Large business are more efficient, leading to lower prices They can hire large numbers of workers They can produce goods in large quantities They have the resources to support expensive research and invent new items Cons They have an unfair competitive advantage against smaller businesses They sometimes exploit workers They are less concerned with where they do business and pollute the area They have an unfair influence over government policies affecting them In 1873, America experienced a depression. Large producers like Carnegie and Rockefeller began driving smaller companies out of business or purchasing them. In some cases, rival companies reached agreements to consolidate. Many producers hoped to eliminate competition by establishing a monopoly. Monopoly power allowed a manufacturer to dictate prices to consumers.

9 Laws Against Anti-Competitive Practices
Government leaders believed in laissez-faire – the theory that the government should not interfere in the operation of the free market. Government role in a laissez-faire economy: -it provides laws to protect property and enforce contracts. -it establishes a system of patents to promote inventions, and enacts tariffs to help manufacturers. Many believed that the economy worked best when it was not burdened by government regulations. Government leaders also doubted that the Constitution gave them the right to regulate business. However, some of the anti-competitive practices of business were so glaring that reformers called for legislation to remedy them, giving the government an even greater role.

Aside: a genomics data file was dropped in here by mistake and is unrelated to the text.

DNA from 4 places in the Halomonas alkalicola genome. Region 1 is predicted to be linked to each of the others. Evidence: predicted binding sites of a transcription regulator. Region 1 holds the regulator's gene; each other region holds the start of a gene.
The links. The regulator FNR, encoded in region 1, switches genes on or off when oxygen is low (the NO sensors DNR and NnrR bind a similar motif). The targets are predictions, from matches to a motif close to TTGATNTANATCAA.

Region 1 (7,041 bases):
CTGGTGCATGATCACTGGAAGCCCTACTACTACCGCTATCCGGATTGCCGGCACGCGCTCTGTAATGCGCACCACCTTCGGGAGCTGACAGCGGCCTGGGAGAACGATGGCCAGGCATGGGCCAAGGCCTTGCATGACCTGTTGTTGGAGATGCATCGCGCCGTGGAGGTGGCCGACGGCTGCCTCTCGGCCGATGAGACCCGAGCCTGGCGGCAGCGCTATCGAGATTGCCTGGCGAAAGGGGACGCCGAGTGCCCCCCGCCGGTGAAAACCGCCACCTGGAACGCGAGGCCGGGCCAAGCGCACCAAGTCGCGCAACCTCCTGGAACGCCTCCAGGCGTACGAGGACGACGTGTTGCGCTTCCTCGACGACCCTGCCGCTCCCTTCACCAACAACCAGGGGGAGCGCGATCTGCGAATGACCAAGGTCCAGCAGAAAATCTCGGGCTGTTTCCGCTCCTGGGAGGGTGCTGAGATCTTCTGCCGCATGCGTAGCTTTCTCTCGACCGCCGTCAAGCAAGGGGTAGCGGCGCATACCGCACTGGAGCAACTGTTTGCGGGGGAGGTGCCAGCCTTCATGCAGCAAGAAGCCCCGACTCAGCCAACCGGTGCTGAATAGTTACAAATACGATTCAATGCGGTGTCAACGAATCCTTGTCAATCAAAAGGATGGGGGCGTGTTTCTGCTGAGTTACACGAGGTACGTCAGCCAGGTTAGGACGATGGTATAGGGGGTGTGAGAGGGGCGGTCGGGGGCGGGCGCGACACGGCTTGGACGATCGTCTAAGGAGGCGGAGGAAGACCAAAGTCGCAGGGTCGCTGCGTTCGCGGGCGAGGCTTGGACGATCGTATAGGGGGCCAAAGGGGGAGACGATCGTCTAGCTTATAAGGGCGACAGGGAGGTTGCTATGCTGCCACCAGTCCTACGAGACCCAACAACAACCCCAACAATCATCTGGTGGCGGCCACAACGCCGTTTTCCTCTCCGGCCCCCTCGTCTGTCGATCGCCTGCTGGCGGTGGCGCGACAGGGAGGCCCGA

10 Laws Against Anti-Competitive Practices
Interstate Commerce Act (1887) - prohibited unfair practices by railroads, such as charging higher rates for shorter routes. Interstate Commerce Commission enforced. Sherman Anti-Trust (1890) - stopped monopolies engaging in unfair practices that prevented fair competition. Railroads sometimes charged local farmers more to haul their crops over short distances then they charged for large companies to ship goods longer distances on more competitive national routes. Some states passed laws prohibiting this practice, but the u.s. supreme court held these laws to be unconstitutional. The court ruled that only congress had the power to regulate interstate commerce.

11 Conditions of Labor Long Hours and Low Wages Poor Conditions
Average workday: hours/six days a week Pay: $3-$12 a week Poor Conditions Thousands of workers were injured or killed each year Child Labor ⅕ of all American children under the age of 15 Lack of Job Security

12 Rise of Unions and Strikes
Knights of Labor (1869) - demanded an 8-hour work day, higher wages, safety codes in factories, opposed child labor and supported equal pay for women. fell apart after losing a series of major strikes American Federation of Labor (1881) - goals were higher pay, 8-hour work day, better working conditions and job security. closed shops - places where only union members could be hired